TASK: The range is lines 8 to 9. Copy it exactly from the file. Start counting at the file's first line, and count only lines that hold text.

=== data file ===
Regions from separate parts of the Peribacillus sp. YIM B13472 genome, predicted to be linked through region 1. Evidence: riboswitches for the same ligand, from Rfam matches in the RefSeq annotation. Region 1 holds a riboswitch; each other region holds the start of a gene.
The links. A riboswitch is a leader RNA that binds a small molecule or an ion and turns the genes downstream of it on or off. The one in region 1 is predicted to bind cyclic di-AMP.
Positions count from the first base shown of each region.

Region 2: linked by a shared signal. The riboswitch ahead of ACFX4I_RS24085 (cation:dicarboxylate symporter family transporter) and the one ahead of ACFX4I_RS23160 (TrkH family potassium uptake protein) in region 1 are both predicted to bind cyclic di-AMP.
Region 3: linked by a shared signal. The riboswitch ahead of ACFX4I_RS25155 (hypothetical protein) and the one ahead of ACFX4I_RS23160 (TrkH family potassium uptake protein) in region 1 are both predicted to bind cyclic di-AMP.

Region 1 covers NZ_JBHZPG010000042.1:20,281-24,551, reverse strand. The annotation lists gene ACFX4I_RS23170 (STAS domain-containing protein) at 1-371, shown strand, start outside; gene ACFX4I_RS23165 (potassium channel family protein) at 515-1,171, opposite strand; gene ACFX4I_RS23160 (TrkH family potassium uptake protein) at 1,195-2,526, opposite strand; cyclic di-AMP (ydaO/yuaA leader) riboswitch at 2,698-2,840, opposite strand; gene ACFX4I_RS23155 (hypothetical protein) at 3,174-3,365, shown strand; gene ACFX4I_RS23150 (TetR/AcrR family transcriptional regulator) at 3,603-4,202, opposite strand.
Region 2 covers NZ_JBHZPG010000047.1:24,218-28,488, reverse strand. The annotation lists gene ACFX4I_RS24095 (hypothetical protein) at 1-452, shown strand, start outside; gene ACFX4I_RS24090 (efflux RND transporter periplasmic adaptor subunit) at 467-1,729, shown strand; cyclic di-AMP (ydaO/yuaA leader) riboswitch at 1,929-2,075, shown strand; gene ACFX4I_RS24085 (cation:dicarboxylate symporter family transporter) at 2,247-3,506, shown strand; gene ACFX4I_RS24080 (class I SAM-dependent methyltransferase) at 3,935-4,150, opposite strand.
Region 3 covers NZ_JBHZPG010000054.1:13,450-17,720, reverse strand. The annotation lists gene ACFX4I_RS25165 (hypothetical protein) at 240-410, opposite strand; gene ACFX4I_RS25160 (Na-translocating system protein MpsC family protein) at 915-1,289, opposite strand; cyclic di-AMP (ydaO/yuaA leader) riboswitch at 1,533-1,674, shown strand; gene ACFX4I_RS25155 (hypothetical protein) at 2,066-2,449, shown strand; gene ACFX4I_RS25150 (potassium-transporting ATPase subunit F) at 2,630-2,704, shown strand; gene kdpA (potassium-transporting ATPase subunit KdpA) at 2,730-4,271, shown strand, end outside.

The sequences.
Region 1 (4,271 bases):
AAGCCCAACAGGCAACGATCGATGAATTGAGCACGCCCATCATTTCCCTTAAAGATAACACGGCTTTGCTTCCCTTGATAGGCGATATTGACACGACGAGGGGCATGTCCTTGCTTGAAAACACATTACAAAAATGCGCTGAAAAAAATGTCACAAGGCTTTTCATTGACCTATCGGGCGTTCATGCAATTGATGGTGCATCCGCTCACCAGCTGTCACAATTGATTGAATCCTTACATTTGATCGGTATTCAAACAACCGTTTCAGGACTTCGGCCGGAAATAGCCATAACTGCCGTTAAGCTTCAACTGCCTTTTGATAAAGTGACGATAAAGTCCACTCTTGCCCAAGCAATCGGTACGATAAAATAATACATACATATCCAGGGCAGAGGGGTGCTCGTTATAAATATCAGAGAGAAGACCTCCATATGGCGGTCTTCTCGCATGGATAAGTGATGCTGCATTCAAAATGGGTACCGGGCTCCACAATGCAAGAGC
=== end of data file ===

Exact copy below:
Region 3 covers NZ_JBHZPG010000054.1:13,450-17,720, reverse strand. The annotation lists gene ACFX4I_RS25165 (hypothetical protein) at 240-410, opposite strand; gene ACFX4I_RS25160 (Na-translocating system protein MpsC family protein) at 915-1,289, opposite strand; cyclic di-AMP (ydaO/yuaA leader) riboswitch at 1,533-1,674, shown strand; gene ACFX4I_RS25155 (hypothetical protein) at 2,066-2,449, shown strand; gene ACFX4I_RS25150 (potassium-transporting ATPase subunit F) at 2,630-2,704, shown strand; gene kdpA (potassium-transporting ATPase subunit KdpA) at 2,730-4,271, shown strand, end outside.

The sequences.